The CBC Massey Lectures, Canada's preeminent public lecture series, are for many of us a highly anticipated annual feast of ideas. However, some of the finest lectures, by some of the greatest minds of modern times, have been lost for many years -- unavailable to the public in any form.
This is the second volume of recovered lectures, a follow-on to The Lost Massey Lectures, and features: Nobel Peace Prize recipient Willy Brandt on the dangerous inequities between developing and industrialized nations in Dangers and Options: The Matter of World Survival; George Grant on the worsening predicament of the West through an examination of the thought of Friedrich Nietzsche in Time as History; Claude Levi-Strauss on the nature and role of myth in human history in Myth and Meaning; Frank Underhill on the deficiencies of the Canadian constitution in The Image of Confederation; and Barbara Ward, in the very first Massey Lecture, on the origin and predicament of underdeveloped countries in The Rich Nations and the Poor Nations.
More Lost Massey Lectures includes an introduction by Bernie Lucht, who has been the executive producer of CBC Radio's Ideas and the Massey Lectures since 1984.
About the Authors:
Barbara Ward (1914-81), in later life Baroness Jackson of Lodsworth, was a British economist and writer concerned with the economic and ideological background of contemporary world politics. After studying economics at Oxford University, she became a writer and editor at The Economist. She was an early advocate of sustainable development and was an influential advisor to policy-makers in the U.K., the U.S., the Vatican, the UN, and the World Bank. She wrote numerous articles and books on the worldwide threat of poverty among less-developed countries and the importance of conservation. Her prolific written contributions to the development debate include The International Share-Out, Defence of the West, Policy for the West, Faith and Freedom, Interplay of East and West, The Planet under Pressure, Nationalism and Ideology, Spaceship Earth, and Progress for a Small Planet (1979).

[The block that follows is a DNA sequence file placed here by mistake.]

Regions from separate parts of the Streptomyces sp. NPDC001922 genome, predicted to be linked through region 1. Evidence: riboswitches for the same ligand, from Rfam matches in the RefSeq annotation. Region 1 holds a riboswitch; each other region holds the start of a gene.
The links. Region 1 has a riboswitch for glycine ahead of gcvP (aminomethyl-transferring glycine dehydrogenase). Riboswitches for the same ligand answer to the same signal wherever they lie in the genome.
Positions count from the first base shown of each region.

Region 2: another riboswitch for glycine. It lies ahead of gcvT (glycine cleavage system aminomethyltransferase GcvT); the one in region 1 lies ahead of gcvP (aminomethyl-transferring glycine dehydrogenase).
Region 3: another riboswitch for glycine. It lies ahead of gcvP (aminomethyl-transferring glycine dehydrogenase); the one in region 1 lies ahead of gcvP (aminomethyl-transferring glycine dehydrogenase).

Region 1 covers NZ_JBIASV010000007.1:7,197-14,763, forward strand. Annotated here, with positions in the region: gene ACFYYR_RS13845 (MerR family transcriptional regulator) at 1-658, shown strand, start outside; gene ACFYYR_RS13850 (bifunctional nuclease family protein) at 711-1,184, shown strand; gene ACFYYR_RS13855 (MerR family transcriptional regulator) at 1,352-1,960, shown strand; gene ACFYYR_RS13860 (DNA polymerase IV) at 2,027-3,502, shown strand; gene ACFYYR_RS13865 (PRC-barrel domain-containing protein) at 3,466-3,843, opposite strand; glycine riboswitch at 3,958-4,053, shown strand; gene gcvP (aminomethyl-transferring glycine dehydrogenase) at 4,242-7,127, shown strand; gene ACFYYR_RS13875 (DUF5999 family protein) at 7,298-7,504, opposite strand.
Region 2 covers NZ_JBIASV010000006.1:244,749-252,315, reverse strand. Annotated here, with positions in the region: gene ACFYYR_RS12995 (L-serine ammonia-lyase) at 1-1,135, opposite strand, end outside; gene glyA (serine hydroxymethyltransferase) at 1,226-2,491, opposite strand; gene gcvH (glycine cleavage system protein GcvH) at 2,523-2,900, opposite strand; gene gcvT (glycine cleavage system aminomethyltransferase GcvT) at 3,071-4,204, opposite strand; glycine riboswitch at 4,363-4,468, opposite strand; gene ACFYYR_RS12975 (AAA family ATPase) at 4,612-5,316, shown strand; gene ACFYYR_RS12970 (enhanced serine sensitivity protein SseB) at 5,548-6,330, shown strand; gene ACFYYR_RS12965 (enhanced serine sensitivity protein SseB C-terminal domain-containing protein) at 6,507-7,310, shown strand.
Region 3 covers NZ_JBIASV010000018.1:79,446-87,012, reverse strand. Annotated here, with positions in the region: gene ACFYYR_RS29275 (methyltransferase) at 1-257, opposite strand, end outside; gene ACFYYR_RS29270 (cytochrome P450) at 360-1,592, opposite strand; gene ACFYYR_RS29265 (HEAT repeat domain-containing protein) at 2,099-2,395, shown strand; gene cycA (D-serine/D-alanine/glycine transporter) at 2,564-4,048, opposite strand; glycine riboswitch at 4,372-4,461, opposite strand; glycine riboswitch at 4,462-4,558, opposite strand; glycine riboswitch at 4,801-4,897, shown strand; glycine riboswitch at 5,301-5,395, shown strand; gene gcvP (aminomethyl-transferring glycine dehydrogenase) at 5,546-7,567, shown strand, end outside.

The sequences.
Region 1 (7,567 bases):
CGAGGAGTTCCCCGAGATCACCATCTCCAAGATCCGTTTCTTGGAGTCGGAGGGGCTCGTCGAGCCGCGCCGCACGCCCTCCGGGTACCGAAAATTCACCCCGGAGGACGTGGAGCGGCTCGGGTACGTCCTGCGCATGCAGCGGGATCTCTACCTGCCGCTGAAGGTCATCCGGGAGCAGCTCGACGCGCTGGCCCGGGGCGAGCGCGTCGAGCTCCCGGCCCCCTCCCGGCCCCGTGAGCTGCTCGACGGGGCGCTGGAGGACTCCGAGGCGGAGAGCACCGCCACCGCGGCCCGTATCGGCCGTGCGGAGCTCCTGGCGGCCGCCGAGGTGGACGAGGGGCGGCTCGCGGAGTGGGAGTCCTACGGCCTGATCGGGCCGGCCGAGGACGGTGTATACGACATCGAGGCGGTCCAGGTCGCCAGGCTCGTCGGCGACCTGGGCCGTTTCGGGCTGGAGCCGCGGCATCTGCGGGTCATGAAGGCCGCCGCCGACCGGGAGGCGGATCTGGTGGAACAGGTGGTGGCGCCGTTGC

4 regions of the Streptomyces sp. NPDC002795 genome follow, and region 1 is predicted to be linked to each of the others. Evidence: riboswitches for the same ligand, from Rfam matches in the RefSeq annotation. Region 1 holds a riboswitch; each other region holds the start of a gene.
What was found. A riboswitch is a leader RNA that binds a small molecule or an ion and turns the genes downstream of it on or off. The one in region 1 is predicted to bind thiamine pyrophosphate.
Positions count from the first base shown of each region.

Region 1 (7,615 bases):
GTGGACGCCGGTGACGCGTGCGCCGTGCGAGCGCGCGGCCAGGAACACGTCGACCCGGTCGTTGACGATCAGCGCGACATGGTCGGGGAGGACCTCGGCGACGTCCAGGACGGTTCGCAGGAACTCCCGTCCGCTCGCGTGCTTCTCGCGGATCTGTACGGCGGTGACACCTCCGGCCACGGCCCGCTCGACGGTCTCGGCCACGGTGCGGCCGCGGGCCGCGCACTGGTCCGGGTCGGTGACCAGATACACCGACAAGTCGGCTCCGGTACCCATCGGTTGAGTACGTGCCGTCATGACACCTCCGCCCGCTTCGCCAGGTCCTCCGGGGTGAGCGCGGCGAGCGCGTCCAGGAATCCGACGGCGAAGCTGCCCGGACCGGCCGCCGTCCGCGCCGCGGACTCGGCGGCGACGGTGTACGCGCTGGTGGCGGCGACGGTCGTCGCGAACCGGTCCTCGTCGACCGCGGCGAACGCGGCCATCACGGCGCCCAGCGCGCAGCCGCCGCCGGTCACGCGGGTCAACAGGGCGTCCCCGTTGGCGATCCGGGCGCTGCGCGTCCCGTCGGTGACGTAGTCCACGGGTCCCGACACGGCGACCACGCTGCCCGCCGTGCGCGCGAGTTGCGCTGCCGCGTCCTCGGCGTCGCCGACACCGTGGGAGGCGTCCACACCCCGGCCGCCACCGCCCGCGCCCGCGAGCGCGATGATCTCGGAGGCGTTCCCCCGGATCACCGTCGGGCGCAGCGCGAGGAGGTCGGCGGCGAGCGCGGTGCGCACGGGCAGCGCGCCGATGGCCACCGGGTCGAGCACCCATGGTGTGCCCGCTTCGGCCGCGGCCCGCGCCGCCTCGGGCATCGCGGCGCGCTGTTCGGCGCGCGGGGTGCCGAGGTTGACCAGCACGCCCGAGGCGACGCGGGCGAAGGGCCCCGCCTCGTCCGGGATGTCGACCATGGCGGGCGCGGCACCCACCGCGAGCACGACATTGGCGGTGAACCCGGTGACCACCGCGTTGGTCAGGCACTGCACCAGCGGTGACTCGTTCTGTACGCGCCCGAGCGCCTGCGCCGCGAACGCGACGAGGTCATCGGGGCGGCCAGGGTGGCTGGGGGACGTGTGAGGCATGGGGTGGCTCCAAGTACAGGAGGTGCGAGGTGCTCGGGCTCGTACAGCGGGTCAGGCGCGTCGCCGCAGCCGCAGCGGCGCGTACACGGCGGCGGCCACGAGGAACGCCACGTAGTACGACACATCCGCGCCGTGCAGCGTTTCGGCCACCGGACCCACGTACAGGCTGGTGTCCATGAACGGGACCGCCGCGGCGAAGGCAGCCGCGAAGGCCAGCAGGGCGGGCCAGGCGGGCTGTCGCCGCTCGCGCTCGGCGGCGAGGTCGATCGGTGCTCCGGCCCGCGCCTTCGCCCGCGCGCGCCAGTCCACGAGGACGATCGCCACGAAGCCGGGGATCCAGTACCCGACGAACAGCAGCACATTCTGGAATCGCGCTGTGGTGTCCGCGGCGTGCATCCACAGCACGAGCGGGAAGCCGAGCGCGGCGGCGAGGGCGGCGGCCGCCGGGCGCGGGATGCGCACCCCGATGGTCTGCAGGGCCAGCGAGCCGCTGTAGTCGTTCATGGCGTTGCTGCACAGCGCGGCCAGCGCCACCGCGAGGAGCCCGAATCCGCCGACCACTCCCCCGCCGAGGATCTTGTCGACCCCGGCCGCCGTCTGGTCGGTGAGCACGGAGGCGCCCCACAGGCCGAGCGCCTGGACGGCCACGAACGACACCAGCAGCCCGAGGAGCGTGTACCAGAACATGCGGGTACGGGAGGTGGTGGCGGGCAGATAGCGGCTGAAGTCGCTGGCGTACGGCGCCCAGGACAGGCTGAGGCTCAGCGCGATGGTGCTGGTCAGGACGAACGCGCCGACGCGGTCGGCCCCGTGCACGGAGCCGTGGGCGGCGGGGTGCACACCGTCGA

Frank Underhill (1885-1971) was a Canadian historian, social critic, and political thinker. He studied at the University of Toronto and Oxford University. He taught at the University of Saskatchewan from 1914 to 1927, and from 1927 to 1995 he was a professor of History at the University of Toronto. He played a notable part in the political life of Canada as a founder of the Cooperative Commonwealth Federation and as a prominent member of the League for Social Reconstruction. His publications include In Search of Canadian Liberalism, a volume of essays for which he received the Governor General's Literary Award for Nonfiction in 1961. In 1967, he was made an Officer of the Order of Canada.
George Grant (1918-88) has been acknowledged as Canada's leading political philosopher. He taught religion and philosophy at McMaster University and Dalhousie University. His books include Philosophy in the Mass Age, Lament for a Nation, English-Speaking Justice, Technology and Justice and Technology and Empire.
Claude Levi-Strauss (1908-2009) was a French social anthropologist who became a leading scholar in the structural approach to social anthropology. Levi-Strauss was awarded the Wenner-Gren Foundation's Viking Fund Medal in 1966 and the Erasmus Prize in 1975. He was awarded several honorary doctorate degrees from prestigious institutions such as Oxford, Yale, Harvard, and Columbia. His books included A World on the Wane, Structural Anthropology, The Savage Mind, Anthropologu and Myth, and Look, Listen, Read.